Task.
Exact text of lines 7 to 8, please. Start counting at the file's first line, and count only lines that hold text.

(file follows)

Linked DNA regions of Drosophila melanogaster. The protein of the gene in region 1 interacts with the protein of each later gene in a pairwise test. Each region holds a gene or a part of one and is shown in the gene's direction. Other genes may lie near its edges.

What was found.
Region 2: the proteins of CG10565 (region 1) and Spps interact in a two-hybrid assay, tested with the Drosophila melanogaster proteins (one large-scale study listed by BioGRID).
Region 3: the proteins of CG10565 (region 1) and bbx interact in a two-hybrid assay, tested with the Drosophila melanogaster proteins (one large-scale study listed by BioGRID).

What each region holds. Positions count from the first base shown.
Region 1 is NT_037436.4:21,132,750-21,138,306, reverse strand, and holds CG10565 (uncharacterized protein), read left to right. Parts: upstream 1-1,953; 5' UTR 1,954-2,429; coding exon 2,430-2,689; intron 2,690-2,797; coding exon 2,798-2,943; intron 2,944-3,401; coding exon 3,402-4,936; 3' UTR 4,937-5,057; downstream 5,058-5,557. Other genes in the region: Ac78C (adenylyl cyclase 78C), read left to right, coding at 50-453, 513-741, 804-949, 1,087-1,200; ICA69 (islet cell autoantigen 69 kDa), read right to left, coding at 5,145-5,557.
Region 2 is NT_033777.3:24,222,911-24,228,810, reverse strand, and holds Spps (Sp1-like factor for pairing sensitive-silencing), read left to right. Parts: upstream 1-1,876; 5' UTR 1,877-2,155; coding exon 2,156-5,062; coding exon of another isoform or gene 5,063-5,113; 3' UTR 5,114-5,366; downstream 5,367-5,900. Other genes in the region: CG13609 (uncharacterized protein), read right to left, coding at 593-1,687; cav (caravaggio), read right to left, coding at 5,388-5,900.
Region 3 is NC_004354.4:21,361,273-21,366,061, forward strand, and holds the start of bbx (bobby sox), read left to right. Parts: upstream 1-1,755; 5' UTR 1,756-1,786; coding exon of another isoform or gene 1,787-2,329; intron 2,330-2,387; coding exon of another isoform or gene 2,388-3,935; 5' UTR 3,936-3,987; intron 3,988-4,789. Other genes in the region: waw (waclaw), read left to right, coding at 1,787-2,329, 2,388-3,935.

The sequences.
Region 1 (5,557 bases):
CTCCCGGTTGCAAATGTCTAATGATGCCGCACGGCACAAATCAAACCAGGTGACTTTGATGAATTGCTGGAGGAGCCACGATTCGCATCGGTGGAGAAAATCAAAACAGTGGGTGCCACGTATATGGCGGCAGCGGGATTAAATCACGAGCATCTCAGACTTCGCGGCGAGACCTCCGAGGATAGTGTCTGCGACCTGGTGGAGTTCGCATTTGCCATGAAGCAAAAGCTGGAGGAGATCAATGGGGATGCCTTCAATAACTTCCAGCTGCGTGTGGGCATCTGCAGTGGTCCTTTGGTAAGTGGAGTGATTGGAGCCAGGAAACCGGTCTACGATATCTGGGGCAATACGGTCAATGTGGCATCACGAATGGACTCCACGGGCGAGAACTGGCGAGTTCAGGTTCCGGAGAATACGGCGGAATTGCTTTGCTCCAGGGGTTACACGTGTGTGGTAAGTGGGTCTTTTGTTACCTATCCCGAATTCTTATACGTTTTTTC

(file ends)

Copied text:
Region 2 is NT_033777.3:24,222,911-24,228,810, reverse strand, and holds Spps (Sp1-like factor for pairing sensitive-silencing), read left to right. Parts: upstream 1-1,876; 5' UTR 1,877-2,155; coding exon 2,156-5,062; coding exon of another isoform or gene 5,063-5,113; 3' UTR 5,114-5,366; downstream 5,367-5,900. Other genes in the region: CG13609 (uncharacterized protein), read right to left, coding at 593-1,687; cav (caravaggio), read right to left, coding at 5,388-5,900.
Region 3 is NC_004354.4:21,361,273-21,366,061, forward strand, and holds the start of bbx (bobby sox), read left to right. Parts: upstream 1-1,755; 5' UTR 1,756-1,786; coding exon of another isoform or gene 1,787-2,329; intron 2,330-2,387; coding exon of another isoform or gene 2,388-3,935; 5' UTR 3,936-3,987; intron 3,988-4,789. Other genes in the region: waw (waclaw), read left to right, coding at 1,787-2,329, 2,388-3,935.